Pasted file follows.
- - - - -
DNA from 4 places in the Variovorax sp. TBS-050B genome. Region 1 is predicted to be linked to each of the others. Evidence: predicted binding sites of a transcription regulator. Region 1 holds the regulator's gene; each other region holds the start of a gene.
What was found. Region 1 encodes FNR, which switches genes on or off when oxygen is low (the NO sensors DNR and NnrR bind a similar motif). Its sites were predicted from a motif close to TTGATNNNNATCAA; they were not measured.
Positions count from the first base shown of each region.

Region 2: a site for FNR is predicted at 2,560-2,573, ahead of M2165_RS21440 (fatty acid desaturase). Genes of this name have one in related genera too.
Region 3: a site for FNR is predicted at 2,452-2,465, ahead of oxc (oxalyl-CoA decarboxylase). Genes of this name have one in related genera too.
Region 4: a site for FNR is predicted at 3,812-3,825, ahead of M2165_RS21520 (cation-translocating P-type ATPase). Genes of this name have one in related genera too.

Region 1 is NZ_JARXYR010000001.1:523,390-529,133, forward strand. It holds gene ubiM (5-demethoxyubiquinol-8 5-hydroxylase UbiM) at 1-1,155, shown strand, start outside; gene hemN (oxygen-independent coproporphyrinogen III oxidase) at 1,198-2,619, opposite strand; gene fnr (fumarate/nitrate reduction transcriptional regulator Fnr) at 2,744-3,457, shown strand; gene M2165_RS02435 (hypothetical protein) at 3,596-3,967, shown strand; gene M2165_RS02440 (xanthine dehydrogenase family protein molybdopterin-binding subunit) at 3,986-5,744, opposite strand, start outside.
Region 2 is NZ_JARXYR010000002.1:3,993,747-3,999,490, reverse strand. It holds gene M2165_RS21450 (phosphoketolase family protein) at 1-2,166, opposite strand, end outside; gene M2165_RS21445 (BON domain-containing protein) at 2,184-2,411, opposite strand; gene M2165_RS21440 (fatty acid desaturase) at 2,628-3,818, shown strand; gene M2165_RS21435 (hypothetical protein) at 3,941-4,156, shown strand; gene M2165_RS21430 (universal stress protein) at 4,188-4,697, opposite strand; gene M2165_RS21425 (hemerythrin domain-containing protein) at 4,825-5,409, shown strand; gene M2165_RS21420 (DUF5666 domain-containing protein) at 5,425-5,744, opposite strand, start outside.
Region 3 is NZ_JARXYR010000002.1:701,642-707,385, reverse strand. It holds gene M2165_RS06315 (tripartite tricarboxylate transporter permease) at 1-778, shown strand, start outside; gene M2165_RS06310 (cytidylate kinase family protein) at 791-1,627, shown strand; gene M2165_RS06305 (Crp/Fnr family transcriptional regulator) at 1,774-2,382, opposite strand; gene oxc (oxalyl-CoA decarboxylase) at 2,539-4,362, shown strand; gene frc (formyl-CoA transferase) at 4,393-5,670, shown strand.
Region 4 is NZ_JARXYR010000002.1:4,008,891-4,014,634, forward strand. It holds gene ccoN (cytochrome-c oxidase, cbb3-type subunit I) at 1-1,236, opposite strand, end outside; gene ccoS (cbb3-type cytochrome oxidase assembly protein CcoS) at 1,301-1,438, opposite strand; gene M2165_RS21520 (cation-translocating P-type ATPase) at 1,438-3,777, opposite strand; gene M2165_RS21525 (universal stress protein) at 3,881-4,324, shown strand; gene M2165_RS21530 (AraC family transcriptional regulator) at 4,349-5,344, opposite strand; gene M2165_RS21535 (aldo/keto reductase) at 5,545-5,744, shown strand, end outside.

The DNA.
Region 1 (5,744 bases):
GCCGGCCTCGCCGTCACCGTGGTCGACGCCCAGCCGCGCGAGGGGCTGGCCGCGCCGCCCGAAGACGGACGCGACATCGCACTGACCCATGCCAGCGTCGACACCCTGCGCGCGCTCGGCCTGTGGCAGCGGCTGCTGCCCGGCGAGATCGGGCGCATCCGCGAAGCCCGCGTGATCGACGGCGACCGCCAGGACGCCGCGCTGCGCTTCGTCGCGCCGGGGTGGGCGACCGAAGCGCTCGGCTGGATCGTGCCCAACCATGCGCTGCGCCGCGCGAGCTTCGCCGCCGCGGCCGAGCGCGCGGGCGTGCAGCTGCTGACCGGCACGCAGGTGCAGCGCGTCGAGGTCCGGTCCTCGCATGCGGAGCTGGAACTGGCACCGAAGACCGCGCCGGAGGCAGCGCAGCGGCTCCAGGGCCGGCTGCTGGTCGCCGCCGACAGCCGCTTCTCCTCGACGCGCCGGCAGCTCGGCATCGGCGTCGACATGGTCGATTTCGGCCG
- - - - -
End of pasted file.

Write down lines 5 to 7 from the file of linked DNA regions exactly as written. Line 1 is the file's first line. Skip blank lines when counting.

Region 3: a site for FNR is predicted at 2,452-2,465, ahead of oxc (oxalyl-CoA decarboxylase). Genes of this name have one in related genera too.
Region 4: a site for FNR is predicted at 3,812-3,825, ahead of M2165_RS21520 (cation-translocating P-type ATPase). Genes of this name have one in related genera too.

Region 1 is NZ_JARXYR010000001.1:523,390-529,133, forward strand. It holds gene ubiM (5-demethoxyubiquinol-8 5-hydroxylase UbiM) at 1-1,155, shown strand, start outside; gene hemN (oxygen-independent coproporphyrinogen III oxidase) at 1,198-2,619, opposite strand; gene fnr (fumarate/nitrate reduction transcriptional regulator Fnr) at 2,744-3,457, shown strand; gene M2165_RS02435 (hypothetical protein) at 3,596-3,967, shown strand; gene M2165_RS02440 (xanthine dehydrogenase family protein molybdopterin-binding subunit) at 3,986-5,744, opposite strand, start outside.